IRNA – Ambassadors of Austria and the UK welcomed FATF new decision to continue the suspension of counter-measures on Iran.
Austrian diplomat Stefan Scholz wrote in his Twitter account “FATF decided at its meeting this week to continue the suspension of counter-measures.. […] and expects Iran to proceed swiftly in the reform path to ensure that it addresses all of the remaining items […] by implementing the necessary AML/CFT reform.”
Meanwhile, UK envoy Rob Macaire hailed the FATF choice by retweeting the message released by Iran envoy to London Hamid Baeidinejad who said FATF meeting supported Iran’s efforts to approve the required measures to confront money-laundering and terrorism financing and extended suspension of counter-measures against Iran to four more months.
Earlier, Former Foreign Secretary of Britain Jack Straw referred to the discussion of the Financial Action Task Force (FATF) in Iran’s Majlis, Guardians Council and Expediency Council, saying that the bill is not anti-Islamic because many Islamic countries followed the rules.
‘Iran will still have its autonomy and independence, but it will greatly facilitate trade for Iran,’ he said.
Straw went on to say that he doesn’t want to see Iran ‘a subject of criticism by people who don’t like Iran’ for not having joined FATF.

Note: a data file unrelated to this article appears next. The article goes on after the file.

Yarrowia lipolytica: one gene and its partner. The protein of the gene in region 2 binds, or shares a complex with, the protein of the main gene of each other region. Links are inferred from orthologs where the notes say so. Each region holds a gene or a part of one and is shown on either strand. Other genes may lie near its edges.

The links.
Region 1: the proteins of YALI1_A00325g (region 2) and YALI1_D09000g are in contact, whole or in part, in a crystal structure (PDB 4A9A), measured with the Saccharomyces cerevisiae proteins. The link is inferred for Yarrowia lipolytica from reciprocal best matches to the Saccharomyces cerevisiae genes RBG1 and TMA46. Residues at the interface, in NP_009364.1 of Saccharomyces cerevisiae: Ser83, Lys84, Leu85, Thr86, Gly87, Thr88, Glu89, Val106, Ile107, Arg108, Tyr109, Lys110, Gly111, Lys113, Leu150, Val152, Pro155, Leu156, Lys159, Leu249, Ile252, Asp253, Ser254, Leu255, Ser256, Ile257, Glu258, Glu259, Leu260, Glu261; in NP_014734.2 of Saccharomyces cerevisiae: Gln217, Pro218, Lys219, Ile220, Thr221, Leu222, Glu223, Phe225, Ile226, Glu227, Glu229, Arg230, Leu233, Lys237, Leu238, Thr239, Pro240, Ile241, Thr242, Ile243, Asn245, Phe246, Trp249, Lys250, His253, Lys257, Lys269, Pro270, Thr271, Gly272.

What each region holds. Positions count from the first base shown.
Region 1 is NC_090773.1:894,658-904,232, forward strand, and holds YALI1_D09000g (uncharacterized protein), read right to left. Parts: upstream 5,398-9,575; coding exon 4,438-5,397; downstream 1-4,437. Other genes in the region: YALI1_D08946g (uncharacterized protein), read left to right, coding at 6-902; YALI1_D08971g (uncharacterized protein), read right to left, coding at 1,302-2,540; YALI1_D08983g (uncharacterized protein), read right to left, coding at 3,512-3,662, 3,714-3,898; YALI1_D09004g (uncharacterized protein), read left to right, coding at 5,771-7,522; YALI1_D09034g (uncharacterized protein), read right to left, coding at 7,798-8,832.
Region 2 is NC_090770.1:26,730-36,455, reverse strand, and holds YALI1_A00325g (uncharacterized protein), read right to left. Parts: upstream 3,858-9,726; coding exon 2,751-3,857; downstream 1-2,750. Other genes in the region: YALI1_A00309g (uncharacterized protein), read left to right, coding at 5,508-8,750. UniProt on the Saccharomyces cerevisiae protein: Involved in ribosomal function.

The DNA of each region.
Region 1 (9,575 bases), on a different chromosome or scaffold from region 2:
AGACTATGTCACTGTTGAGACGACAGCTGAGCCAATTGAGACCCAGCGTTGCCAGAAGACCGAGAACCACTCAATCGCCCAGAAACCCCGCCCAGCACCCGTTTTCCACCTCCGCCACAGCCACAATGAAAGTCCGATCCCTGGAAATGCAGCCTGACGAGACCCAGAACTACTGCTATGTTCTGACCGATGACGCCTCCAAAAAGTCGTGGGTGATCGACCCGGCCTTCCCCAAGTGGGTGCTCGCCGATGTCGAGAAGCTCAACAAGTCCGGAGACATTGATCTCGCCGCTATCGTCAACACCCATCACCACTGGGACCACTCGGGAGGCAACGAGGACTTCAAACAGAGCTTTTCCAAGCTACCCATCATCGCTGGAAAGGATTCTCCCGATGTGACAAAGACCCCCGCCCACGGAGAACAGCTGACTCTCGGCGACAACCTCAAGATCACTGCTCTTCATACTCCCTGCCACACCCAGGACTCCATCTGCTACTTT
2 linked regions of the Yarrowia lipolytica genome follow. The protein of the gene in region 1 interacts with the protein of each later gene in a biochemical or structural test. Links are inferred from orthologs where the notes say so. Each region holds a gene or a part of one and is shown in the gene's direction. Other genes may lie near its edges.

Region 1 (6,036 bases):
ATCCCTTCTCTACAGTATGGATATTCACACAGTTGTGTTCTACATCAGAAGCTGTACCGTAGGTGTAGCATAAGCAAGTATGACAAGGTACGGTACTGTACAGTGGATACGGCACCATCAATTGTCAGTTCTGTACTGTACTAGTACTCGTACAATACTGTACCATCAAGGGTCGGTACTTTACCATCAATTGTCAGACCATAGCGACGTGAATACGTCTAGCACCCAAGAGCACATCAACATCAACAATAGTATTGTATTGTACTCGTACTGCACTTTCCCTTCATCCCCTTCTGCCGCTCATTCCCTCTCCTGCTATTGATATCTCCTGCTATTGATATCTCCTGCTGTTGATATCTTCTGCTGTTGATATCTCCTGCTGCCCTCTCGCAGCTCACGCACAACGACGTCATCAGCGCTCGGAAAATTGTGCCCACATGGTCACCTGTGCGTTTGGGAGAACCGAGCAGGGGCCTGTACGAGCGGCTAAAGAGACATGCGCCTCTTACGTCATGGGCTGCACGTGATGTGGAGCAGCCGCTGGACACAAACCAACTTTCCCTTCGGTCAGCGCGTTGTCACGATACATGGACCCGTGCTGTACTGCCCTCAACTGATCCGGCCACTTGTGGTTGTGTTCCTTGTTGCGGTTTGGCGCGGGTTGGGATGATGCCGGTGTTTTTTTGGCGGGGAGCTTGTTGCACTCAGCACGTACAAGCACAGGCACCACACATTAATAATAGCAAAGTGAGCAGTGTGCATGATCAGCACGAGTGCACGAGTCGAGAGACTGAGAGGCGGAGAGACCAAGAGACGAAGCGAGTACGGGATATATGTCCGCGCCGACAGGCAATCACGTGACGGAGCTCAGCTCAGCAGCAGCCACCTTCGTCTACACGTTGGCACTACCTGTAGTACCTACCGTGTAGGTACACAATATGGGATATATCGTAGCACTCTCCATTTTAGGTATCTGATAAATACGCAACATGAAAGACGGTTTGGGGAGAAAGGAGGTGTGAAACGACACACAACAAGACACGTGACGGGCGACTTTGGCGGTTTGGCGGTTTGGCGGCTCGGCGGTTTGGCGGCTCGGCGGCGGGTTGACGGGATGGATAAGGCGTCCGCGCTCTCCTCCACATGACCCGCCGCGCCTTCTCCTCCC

“The FATF decided at its meeting this week to continue the suspension of counter-measures,” FATF said in its February 20-22 plenary outcomes report.
“While welcoming the passage of the Anti-Money Laundering Act, the FATF expresses its disappointment that the Action Plan remains outstanding and expects Iran to proceed swiftly in the reform path to ensure that it addresses all of the remaining items by completing and implementing the necessary AML/CFT reforms,” it added.
FATF went on to say “in August 2018, Iran has enacted amendments to its Counter-Terrorist Financing Act and in January 2019, Iran has also enacted amendments to its Anti-Money Laundering Act.”
“The FATF recognizes the progress of these legislative efforts. The bills to ratify the Palermo and Terrorist Financing Conventions have passed Parliament, but are not yet in force,” it reiterated.
The Financial Action Task Force is an intergovernmental organization founded in 1989 on the initiative of the G7 to develop policies to combat money laundering.
In 2001 its mandate expanded to include terrorism financing.